Money Map: How We Manage Our Finances

finances map

Last week I came across a new “blog chain” that a number of financial bloggers were taking part in. The challenge is to create a money map, which is a visual way to show how your money flows. This includes how your money is coming in via your income sources and the various ways it’s going out: checking account, savings accounts, investments, credit cards, and bills.

I’ve always loved the concept, which I first heard about from Ramit Sethi in his article discussing automating your finances. Sometimes having so many accounts can be overwhelming, a money map helps you visualize where your money is going in a simple way.

I’m a big fan of simplicity, and our money map is relatively simple compared to some of the others you’ll see. Nevertheless, it works very well for us and has been easy to track.

Here’s our money map:

money map

First, money is deducted directly from our paychecks and deposited into our 401(k)’s. I also am enrolled in an FSA (flexible spending account for medical expenses) and an ESPP (employee stock purchase plan).

The rest of our paychecks are deposited into one joint checking account. From there, it flows to bills, our Ally savings accounts, and paying off our credit card (which we use for almost all expenses). In my recent travel hacking update I discuss how we have multiple credit cards, but we tend to use only one at a time for simplicity.

The biggest key that makes our whole system work so well for us is that everything is automated. All bills (including credit cards) are set to auto-pay and our 401(k) investments are deducted before the money even hits our checking account. I schedule our savings and extra debt payments at the beginning of each month. This reduces the hassle and increases our chance of succeeding in reaching our various goals. I check Mint each morning on my phone to monitor that our expenses look normal and everything is flowing properly. The whole system took some time to set up, but now maintaining it only involves a few minutes each month!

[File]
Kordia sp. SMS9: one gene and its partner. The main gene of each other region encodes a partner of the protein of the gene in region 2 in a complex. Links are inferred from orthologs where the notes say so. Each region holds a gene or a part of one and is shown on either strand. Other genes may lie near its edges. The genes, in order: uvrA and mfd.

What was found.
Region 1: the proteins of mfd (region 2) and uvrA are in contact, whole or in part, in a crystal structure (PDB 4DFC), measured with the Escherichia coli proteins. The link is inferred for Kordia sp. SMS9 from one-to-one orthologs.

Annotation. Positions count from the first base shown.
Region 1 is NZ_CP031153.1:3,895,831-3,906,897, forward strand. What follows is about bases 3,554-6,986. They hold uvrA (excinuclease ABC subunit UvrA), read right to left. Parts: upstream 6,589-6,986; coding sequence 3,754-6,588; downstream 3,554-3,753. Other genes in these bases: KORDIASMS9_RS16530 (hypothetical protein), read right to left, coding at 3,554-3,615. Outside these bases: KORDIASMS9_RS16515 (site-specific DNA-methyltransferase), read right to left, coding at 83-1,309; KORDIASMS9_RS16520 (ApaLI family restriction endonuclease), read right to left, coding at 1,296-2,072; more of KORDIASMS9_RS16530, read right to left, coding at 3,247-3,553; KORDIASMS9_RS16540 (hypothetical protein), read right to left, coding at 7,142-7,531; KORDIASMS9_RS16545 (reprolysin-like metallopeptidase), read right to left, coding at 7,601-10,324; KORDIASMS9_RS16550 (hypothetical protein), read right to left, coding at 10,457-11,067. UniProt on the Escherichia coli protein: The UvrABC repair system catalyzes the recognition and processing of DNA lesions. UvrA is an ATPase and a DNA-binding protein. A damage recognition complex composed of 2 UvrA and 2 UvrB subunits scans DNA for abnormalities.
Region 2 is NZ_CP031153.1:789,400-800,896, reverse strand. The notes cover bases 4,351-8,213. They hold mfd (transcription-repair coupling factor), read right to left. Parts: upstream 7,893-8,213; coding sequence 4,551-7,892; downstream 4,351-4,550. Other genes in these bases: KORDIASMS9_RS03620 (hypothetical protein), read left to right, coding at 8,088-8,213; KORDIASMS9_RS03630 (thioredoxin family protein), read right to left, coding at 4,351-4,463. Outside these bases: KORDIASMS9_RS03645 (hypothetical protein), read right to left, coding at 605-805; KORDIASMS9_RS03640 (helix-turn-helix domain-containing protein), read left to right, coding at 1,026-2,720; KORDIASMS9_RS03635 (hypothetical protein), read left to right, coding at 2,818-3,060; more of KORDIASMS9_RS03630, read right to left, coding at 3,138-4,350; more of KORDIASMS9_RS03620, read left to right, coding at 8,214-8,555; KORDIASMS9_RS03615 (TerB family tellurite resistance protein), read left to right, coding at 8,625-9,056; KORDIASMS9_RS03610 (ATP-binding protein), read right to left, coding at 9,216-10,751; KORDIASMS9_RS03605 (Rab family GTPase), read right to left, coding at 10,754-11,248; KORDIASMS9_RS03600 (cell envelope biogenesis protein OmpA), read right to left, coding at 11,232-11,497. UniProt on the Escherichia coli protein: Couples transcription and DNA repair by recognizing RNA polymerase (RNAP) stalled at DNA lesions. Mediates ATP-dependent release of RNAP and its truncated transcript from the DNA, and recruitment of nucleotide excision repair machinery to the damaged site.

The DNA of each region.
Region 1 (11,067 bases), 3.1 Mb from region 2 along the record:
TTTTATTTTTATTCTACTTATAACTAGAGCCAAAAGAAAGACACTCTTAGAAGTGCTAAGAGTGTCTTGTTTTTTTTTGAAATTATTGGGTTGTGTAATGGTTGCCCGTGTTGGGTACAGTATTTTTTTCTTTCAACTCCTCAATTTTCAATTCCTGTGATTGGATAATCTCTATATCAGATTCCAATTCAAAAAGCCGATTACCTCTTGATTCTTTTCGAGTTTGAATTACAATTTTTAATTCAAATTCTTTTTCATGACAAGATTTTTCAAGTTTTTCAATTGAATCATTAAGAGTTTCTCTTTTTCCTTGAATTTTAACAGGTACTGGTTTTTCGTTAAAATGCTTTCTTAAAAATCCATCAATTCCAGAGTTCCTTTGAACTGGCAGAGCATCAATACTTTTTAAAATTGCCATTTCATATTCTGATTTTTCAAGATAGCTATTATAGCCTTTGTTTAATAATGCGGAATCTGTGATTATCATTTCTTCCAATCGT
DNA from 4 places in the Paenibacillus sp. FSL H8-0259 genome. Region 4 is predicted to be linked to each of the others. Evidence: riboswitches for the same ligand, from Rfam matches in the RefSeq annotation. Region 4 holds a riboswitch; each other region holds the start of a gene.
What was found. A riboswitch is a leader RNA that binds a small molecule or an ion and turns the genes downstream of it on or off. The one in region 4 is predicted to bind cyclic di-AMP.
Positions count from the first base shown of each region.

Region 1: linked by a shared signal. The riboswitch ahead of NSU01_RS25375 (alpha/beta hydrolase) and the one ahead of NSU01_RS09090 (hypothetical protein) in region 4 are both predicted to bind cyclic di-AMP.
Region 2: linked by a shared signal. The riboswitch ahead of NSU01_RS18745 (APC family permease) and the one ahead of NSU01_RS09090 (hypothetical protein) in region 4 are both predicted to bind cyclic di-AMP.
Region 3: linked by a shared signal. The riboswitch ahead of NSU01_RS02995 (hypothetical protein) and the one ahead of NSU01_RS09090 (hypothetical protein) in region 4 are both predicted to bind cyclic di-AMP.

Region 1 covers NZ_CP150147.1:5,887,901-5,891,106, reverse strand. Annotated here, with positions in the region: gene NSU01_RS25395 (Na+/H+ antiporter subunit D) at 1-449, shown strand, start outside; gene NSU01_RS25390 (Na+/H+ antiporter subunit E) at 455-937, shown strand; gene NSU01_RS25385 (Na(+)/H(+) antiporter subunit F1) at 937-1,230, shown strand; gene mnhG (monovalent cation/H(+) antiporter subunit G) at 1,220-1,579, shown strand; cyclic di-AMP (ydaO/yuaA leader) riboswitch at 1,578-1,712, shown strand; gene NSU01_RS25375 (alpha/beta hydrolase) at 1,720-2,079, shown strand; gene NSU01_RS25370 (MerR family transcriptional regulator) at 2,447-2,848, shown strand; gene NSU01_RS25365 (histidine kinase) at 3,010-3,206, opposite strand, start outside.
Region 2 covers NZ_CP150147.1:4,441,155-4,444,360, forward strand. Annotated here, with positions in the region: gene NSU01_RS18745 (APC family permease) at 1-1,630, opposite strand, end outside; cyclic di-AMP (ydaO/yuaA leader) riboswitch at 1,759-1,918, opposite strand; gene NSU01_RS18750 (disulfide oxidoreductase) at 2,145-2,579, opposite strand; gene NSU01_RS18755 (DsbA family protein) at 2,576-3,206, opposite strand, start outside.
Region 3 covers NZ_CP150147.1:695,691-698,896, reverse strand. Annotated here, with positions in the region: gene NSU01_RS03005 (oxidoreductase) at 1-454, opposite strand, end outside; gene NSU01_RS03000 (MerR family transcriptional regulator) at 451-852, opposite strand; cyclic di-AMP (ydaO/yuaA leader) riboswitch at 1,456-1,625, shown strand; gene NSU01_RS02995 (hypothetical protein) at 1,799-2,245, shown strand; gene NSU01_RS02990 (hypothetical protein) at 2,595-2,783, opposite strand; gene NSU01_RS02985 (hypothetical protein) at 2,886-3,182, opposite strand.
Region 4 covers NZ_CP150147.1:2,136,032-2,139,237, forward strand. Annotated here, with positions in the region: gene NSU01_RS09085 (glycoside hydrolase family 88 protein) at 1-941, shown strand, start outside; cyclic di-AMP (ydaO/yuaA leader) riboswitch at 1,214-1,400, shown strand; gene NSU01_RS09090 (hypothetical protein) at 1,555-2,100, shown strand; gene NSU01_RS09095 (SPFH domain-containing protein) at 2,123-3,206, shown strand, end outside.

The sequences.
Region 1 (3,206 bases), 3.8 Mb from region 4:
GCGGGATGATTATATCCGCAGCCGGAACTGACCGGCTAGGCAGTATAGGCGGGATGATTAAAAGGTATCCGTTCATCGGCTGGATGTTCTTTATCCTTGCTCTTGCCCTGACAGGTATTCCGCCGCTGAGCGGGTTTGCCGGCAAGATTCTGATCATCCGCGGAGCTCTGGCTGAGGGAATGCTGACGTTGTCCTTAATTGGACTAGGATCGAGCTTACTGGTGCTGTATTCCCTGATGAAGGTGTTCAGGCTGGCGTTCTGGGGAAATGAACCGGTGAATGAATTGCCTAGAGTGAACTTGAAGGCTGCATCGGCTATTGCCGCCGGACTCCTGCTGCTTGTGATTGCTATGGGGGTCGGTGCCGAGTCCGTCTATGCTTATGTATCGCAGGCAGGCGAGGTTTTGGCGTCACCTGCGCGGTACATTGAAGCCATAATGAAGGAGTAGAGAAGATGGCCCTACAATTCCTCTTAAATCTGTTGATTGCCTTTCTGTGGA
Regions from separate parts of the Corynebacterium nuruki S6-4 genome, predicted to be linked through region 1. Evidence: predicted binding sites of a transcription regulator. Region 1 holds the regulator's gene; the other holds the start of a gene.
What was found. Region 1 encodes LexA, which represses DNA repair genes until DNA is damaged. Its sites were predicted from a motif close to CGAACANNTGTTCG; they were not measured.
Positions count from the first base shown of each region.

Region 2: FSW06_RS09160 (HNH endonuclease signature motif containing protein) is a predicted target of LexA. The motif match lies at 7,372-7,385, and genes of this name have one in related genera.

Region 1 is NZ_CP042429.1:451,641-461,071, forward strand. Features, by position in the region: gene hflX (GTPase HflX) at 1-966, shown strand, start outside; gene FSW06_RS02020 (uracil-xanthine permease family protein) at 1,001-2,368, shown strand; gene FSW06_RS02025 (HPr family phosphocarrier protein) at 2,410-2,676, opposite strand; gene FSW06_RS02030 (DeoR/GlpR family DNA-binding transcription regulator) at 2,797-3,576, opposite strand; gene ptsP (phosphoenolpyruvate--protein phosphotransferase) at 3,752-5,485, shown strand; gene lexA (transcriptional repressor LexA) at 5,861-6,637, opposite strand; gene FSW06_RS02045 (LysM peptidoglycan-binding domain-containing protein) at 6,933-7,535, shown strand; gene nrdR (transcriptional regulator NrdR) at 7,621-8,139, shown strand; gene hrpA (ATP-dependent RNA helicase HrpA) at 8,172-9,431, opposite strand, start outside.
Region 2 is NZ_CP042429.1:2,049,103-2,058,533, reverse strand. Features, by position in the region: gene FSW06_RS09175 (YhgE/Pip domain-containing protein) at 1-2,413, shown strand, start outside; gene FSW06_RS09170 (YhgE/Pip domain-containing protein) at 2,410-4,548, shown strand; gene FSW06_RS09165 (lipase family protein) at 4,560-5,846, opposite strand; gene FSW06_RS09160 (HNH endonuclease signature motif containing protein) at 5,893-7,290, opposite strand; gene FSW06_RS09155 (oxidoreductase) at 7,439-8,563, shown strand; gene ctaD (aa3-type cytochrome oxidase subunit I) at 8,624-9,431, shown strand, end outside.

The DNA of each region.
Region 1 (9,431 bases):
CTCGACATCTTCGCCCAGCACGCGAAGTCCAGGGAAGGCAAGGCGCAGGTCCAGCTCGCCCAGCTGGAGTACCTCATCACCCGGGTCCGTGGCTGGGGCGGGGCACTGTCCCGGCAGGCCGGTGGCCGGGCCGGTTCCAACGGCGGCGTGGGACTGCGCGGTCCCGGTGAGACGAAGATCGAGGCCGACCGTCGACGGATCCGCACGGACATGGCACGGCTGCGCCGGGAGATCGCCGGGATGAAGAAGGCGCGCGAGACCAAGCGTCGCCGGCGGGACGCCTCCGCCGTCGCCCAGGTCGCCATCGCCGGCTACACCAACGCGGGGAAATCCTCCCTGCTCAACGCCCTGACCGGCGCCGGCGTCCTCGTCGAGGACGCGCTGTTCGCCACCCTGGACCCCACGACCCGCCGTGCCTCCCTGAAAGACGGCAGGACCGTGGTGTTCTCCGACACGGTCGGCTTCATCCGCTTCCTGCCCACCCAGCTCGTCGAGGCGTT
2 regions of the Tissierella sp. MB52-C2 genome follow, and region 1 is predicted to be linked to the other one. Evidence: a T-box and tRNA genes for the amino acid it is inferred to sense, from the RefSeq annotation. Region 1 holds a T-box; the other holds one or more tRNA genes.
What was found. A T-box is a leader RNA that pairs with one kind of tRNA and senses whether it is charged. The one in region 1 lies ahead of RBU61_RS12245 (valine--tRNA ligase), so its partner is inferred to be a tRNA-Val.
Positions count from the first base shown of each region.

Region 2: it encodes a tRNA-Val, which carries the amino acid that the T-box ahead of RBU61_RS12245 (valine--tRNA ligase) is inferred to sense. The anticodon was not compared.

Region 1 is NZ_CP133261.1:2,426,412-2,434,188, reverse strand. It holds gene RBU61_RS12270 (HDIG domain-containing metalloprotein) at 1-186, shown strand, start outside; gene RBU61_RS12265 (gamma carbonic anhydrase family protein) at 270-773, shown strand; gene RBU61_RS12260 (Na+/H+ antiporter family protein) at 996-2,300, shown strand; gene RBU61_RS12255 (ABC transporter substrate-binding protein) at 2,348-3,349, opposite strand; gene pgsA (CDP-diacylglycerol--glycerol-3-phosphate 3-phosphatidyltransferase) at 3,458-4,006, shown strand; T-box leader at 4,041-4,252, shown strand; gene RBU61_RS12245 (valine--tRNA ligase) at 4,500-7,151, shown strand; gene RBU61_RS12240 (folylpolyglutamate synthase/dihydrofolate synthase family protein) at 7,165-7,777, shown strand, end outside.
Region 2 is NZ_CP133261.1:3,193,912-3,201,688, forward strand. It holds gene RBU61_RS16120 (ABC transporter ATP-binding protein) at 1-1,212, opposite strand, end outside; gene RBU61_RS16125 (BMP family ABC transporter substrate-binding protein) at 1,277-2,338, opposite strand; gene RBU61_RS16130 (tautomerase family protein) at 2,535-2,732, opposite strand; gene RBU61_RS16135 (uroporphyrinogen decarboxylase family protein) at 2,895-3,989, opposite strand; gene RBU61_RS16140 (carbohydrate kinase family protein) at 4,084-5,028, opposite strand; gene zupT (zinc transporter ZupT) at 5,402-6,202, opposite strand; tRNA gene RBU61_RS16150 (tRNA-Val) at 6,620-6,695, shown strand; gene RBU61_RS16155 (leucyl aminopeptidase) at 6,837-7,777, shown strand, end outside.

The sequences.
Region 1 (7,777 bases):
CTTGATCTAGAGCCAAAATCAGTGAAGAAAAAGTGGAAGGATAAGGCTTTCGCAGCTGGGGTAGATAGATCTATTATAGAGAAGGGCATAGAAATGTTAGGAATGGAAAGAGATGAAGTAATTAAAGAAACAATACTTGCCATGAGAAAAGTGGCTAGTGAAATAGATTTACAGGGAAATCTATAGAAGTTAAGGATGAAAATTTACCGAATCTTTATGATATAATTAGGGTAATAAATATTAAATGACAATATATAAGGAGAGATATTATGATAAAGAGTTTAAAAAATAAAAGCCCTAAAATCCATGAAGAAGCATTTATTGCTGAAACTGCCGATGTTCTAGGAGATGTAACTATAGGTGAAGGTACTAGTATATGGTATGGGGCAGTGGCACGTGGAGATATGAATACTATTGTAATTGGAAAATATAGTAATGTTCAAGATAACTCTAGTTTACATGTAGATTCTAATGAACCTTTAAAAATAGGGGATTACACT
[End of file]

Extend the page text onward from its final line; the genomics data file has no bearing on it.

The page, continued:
This is a valuable exercise, and I’d highly recommend drawing out your own money map to make sure you know where everything is going. If you’re a blogger, be sure to join into the “blog chain” and include the rest of the chain participants!

Money Map Chain

Anchors: Apathy EndsBudget on a Stick

#1: The Luxe Strategist
#2: Adventure Rich
#3: Minafi
#4: Othalafehu
#5: The Frugal Gene
#6: Working Optional
#7: Our Financial Path
#8: Atypical Life
#9: Eccentric Rich Uncle
#10: Cantankerous Life
#11: The Retirement Manifesto
#12: Debts to Riches
#13: Need2Save
#14: Money Metagame
#15: CYinnovations
#16: I Dream of FIRE
#17: Stupid Debt
#18: Spills Spot
#19: Making Your Money Matter
#20: Life Zemplified
#21: Trail to FI
#22: The Lady in the Black
#23: Smile & Conquer
#24: Her Money Moves
#25: Full Time Finance
#26: Abandoned Cubicle
#27: Freedom is Groovy
#28: Millennial Money Diaries
#29: All About Balance
#30: A Journey to FI
#31: Present Value Finance
#32: [HaltCatchFire]
#33: Good Life. Better.
#34: gofi

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4 Responses

  1. Nice! Looks like your map is rather simple, which is good! I may have to jump on this!

  2. Cubert says:

    Kudos on the nice map! I’m a fan of keeping it simple and that’s hopefully reflected in my map.
    I need to reconsider using Mint it seems – everyone is either on that or Personal Capital.

    • Matt Spillar says:

      Thanks Cubert! I love Mint, it takes some initial setup, but now it has made our budgeting/expense tracking so smooth from month to month. I use Personal Capital as well. Both apps have their strengths: Mint for budgeting/expense tracking and Personal Capital for investments/net worth/retirement planning.

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